It should also be understood that embodiments of the present invention may be utilized in an application that uses self-intersecting polygons because such self-intersecting polygons may be decomposed into simple polygons, and embodiments of the present invention may be utilized to resize the simple polygons in order to properly resize the self-intersecting polygon that they represent.
Although the present invention and its advantages have been described in detail, it should be understood that various changes, substitutions and alterations can be made herein without departing from the spirit and scope of the invention as defined by the appended claims. Moreover, the scope of the present application is not intended to be limited to the particular embodiments of the process, machine, manufacture, composition of matter, means, methods and steps described in the specification. As one of ordinary skill in the art will readily appreciate from the disclosure of the present invention, processes, machines, manufacture, compositions of matter, means, methods, or steps, presently existing or later to be developed that perform substantially the same function or achieve substantially the same result as the corresponding embodiments described herein may be utilized according to the present invention. Accordingly, the appended claims are intended to include within their scope such processes, machines, manufacture, compositions of matter, means, methods, or steps.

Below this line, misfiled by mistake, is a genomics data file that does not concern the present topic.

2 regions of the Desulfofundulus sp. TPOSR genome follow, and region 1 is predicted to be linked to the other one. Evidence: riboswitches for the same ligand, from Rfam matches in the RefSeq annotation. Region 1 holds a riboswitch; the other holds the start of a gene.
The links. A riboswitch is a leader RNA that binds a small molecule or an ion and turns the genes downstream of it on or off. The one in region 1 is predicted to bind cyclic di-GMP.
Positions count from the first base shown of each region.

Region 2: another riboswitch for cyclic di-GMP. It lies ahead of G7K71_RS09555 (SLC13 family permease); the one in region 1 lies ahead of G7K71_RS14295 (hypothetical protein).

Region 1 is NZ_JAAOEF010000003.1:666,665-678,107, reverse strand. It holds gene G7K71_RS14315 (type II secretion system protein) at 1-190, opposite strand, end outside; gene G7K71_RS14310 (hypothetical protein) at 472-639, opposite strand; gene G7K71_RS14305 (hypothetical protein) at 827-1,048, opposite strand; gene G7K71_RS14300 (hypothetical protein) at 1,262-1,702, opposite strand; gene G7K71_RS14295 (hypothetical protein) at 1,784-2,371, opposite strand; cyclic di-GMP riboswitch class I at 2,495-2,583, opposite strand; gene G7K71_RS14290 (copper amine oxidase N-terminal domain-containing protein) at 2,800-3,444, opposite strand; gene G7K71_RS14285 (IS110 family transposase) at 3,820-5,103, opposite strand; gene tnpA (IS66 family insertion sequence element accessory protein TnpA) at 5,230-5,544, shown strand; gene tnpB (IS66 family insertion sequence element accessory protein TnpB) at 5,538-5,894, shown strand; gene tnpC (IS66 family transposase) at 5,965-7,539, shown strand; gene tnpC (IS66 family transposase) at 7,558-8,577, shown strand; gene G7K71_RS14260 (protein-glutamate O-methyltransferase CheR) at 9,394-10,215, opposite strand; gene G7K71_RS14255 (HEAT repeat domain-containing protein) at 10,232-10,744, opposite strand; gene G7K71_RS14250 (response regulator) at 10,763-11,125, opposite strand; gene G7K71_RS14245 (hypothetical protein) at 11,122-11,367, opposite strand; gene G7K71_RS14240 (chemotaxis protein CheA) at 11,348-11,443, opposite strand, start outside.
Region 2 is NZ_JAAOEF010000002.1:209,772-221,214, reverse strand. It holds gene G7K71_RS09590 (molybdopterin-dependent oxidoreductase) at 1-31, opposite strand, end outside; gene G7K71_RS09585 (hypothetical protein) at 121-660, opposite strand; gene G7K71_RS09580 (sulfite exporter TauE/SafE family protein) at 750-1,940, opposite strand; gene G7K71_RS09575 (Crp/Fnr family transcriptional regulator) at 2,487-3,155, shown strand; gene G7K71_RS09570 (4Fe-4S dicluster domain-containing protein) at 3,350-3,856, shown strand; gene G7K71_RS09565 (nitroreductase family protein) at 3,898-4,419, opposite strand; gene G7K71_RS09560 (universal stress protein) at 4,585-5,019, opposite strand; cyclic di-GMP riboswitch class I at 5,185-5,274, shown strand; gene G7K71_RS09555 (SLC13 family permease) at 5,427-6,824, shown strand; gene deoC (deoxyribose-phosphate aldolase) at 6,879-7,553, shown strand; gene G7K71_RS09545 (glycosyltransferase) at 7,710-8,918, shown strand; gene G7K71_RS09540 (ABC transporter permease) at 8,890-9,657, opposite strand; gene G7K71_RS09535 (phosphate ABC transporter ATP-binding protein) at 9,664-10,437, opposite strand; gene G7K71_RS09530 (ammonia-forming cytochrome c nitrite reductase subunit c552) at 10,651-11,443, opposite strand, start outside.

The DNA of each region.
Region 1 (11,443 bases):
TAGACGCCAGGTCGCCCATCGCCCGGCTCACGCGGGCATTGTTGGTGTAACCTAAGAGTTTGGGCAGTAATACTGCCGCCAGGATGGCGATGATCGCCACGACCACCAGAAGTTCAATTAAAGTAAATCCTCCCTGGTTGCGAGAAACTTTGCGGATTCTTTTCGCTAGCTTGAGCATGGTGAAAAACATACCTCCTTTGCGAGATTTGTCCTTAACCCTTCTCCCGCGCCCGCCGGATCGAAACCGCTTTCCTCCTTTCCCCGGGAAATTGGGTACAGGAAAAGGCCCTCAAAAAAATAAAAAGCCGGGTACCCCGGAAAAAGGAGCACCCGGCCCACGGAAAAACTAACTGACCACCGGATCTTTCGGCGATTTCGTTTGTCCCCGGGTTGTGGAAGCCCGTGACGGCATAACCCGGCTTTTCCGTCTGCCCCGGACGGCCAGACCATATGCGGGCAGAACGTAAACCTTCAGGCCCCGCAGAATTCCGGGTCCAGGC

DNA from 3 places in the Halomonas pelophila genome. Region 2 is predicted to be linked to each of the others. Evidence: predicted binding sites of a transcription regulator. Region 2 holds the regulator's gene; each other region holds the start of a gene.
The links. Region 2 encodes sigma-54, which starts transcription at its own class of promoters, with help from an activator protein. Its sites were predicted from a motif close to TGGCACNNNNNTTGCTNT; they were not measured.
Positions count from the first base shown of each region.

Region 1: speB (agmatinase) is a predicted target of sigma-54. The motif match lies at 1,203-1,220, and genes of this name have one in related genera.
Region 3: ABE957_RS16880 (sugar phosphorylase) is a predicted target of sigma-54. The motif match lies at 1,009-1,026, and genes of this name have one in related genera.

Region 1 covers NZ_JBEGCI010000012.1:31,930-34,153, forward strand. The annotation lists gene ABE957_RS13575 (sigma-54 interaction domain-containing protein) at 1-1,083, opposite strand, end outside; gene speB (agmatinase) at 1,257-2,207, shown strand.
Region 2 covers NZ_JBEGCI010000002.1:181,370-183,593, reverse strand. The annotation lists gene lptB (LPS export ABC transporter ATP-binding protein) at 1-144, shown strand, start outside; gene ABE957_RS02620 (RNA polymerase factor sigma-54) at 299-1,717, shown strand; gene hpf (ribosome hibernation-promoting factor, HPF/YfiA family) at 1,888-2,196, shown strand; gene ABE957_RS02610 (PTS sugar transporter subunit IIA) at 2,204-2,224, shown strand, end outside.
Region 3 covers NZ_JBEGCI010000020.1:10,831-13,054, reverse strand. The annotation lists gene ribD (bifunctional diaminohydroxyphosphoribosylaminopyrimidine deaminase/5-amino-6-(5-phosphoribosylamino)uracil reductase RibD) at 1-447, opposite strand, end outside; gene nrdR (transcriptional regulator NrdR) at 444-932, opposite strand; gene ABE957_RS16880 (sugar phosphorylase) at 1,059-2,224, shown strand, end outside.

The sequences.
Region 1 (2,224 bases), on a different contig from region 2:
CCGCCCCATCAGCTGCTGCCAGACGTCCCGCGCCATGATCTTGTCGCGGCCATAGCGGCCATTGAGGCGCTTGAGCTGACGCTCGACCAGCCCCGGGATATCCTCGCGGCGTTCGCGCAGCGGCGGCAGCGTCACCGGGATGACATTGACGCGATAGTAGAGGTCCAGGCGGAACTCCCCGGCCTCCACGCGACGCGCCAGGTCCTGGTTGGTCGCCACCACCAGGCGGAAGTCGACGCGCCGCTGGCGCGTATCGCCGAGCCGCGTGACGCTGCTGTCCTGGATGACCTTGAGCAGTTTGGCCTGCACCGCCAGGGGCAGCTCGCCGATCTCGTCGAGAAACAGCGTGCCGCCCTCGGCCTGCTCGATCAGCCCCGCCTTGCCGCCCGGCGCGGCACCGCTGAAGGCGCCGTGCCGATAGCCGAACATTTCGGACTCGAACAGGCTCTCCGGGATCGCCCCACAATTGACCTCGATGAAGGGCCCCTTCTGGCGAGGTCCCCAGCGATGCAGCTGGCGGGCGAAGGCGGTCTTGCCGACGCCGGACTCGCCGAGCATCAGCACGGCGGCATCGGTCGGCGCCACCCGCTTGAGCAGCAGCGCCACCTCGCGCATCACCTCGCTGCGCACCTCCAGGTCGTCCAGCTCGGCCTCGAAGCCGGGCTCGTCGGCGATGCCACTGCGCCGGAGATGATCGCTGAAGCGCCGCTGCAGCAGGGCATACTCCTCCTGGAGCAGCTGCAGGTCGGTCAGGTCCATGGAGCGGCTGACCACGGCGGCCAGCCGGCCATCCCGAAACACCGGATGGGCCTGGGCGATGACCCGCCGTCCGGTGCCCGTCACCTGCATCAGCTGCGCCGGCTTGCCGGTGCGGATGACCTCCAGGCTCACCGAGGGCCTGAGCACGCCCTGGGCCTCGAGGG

Cited Patent | Filing date | Publication date | Applicant | Title |
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US6577991 * | Jan 28, 2000 | Jun 10, 2003 | Shinko Electric Industries Co., Ltd. | Recordable method of processing figure |
Reference | ||
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11 | Felkel, Petr et al., "Straight Skeleton Implementation," Proceedings of Spring Conference on Computer Graphics, Budmerice, Slovakia, 1998 pp. 210-218, (cited here in re-print format as pp. 1-10). | |
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13 | Lang, Robert J., "A Computational Algorithm for Origami Design," Proc. 12<th >Ann. ACM Symp. Computational Geometry, 98-105, 1996. | |
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18 | Melkman, A.A., "On-Line Construction of the Convex Hull of a Simple Polyline," Information Processing Letters 25 11-12, 1987. | |
19 | Melkman, A.A., "Computing the convex hull of a simple polygon in O(n) time with A.A. Melkman's algorithm," printed from http://www.cs.mcgill.ca/˜plang/copgeo/copgeo.html, pp 1-5 with 13 pages of java code. | |
20 | Phahlamohlaka, Letlibe Jacob, "Offset Problems for Polygons," Dalhousie University, Halifax, Canada Apr. 1991. | |
21 | Pham, B., "Offset Curves and Surfaces: a brief survey," Computer Aided Design 24, 223-229 1992. | |
22 | Tiller, Wayne et al., "Offsets of Two-Dimensional Profiles," IEEE Computer Graphics & Applications, 36-46, 1984. |
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U.S. Classification | 345/660, 345/671, 345/670, 345/472.2, 345/472, 345/472.1 |
International Classification | G09G5/00, G06T3/40 |
Cooperative Classification | G06T3/403 |
European Classification | G06T3/40E |